Published on December 11, 2013, Manila Bulletin:

Written by Charlie Gorayeb

In a resolution passed by the Housing and Urban Development Coordinating Council (HUDCC) board last Oct. 16, the price ceiling for socialized housing was raised from P400,000 to P450,000 effective this month.

This represents an increase of about 16 percent based on a joint evaluation by the Council and the National Economic and Development Authority (NEDA) which took into account the price of raw land, construction materials and the consumer price index, among others, as proposed by the private sector.

The 1987 Constitution mandates the State to undertake, in cooperation with the private sector, “a continuing program of urban land reform and housing which will make available at affordable cost, decent housing and basic services to underprivileged and homeless citizens in urban centers and resettlement areas.”

Republic Act 7279 or the Urban Development and Housing Act (UDHA) of 1992 defines socialized housing as “housing programs and projects undertaken by the Government or the private sector for the underprivileged and homeless citizens which shall include sites and services development, long-term financing, liberalized terms on interest payments, and such other benefits.”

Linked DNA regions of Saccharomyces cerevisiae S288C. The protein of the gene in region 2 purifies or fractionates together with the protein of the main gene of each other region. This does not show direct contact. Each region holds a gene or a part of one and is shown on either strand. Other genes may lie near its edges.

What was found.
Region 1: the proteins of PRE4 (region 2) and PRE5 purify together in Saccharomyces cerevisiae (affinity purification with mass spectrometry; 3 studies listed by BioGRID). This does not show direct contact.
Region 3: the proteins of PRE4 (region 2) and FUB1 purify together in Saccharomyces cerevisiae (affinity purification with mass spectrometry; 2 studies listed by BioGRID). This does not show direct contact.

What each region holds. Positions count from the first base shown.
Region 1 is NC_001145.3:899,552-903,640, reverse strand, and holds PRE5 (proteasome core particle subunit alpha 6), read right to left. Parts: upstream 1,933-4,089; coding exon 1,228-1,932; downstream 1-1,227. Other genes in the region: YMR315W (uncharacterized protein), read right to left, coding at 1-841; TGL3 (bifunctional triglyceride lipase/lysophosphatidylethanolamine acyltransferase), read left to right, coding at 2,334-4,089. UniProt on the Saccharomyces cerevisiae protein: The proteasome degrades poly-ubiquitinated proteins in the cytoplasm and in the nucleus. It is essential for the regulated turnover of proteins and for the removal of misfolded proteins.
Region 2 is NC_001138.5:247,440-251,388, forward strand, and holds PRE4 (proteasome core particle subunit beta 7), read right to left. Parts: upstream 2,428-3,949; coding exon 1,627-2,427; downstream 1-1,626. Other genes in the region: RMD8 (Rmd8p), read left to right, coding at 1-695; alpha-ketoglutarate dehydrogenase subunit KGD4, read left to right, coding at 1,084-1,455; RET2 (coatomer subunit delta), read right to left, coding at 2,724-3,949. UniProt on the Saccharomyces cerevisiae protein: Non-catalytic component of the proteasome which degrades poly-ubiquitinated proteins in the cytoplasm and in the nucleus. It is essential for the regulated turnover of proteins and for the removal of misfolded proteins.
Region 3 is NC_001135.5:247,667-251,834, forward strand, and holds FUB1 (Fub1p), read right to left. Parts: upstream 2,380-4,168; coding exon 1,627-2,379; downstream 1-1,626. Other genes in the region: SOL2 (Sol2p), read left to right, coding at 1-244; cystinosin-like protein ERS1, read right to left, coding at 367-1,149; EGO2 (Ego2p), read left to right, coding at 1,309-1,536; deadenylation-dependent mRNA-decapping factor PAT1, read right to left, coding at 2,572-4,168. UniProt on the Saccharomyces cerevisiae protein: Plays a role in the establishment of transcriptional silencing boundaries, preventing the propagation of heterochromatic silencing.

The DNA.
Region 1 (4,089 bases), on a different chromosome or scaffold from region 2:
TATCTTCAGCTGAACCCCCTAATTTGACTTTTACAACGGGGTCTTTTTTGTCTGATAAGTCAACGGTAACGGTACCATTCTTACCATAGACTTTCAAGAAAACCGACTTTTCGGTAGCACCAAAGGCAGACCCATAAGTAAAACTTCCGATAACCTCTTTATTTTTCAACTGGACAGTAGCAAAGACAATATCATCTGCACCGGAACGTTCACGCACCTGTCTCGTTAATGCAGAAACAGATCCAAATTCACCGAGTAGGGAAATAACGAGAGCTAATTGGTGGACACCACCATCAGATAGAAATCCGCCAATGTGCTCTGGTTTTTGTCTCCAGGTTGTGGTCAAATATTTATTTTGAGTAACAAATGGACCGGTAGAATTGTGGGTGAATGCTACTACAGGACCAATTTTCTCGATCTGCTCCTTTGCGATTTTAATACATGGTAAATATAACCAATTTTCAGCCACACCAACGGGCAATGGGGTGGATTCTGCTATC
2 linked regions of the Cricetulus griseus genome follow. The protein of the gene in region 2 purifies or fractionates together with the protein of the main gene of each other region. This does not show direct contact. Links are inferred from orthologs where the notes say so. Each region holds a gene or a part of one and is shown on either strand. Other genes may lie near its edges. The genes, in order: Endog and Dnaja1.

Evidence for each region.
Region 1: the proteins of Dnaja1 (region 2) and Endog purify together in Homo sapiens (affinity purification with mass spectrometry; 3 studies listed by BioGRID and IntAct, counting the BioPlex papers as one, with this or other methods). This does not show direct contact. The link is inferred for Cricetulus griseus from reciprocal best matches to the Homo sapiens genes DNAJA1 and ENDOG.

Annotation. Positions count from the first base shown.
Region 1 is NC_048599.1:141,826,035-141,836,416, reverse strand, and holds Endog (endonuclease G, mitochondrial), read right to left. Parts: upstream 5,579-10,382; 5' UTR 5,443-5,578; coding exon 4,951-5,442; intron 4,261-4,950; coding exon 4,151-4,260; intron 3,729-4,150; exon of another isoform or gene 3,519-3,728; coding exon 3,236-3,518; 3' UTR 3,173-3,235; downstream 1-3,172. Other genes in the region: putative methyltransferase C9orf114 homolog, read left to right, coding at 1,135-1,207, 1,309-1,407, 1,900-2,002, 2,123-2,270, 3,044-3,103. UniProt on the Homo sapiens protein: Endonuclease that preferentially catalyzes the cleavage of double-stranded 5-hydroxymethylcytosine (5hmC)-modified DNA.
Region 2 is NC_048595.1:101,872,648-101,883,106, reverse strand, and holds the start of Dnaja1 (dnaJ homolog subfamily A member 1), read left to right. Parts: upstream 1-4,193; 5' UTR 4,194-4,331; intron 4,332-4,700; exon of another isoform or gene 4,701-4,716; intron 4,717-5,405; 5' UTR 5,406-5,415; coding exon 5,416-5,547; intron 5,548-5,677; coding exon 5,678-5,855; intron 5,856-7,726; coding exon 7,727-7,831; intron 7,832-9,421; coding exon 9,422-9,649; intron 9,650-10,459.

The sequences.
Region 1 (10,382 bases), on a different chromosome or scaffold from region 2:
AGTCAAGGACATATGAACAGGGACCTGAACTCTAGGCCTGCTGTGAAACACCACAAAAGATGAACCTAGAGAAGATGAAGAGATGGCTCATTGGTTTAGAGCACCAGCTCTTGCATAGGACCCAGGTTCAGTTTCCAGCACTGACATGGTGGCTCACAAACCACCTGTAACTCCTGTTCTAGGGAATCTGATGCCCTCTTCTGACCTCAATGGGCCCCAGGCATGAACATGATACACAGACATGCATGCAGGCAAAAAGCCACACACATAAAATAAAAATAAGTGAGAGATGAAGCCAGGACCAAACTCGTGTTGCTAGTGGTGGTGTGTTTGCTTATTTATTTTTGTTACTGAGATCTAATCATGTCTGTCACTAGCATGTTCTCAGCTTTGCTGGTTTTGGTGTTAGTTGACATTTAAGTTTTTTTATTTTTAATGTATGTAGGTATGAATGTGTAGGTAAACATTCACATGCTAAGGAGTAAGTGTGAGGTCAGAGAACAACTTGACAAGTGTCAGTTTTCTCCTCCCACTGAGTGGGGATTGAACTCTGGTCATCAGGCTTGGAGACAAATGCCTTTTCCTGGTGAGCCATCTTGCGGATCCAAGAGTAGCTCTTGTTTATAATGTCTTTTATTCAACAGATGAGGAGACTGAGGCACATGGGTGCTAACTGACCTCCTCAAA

Republic Act 8763 or the Home Guaranty Act of 2000, on the other hand, states that the ceilings for socialized, low-cost, medium cost and open housing shall be jointly determined by HUDCC and NEDA, provided that at any time, but not more often than two years, such ceilings may be reviewed in conformity with prevailing economic conditions.

On Dec. 11, 2008, the HUDCC issued Resolution No. 1 which adjusted the socialized housing ceiling from P300,000 to P400,000 per unit. This was based on a joint review and assessment by HUDCC and NEDA which concluded a 31.1 percent growth in housing construction and repairs on the Consumer Price Index (CPI) from December 2005 to July 2008.

The 2013 increase is based on the data from the National Statistics Office (NSO) which indicates a growth of 18.3 percent and 16.71 percent on construction materials wholesale price index and consumer price index, respectively, for the five-year period between December 2008 and January 2013.

This means for the private housing sector more opportunities to serve the low-income market by adjusting the coverage of housing packages accorded with all incentives and privileges accorded by government without having to sacrifice the quality of their projects.

Providing mass housing the impetus it deserves will lead to more activities in real estate and thereby boost construction activities. Any disincentive to housing, therefore, negates these positive opportunities and works to the disadvantage of all stakeholders.

We commend HUDCC for heeding the call of the industry resulting to this much-awaited raise in socialized housing price ceilings. CREBA echoes the voice of private real estate developers who are its members that the production and delivery of socialized housing units by the private sector will primarily depend on a responsive government acting as catalyst in a business-friendly environment.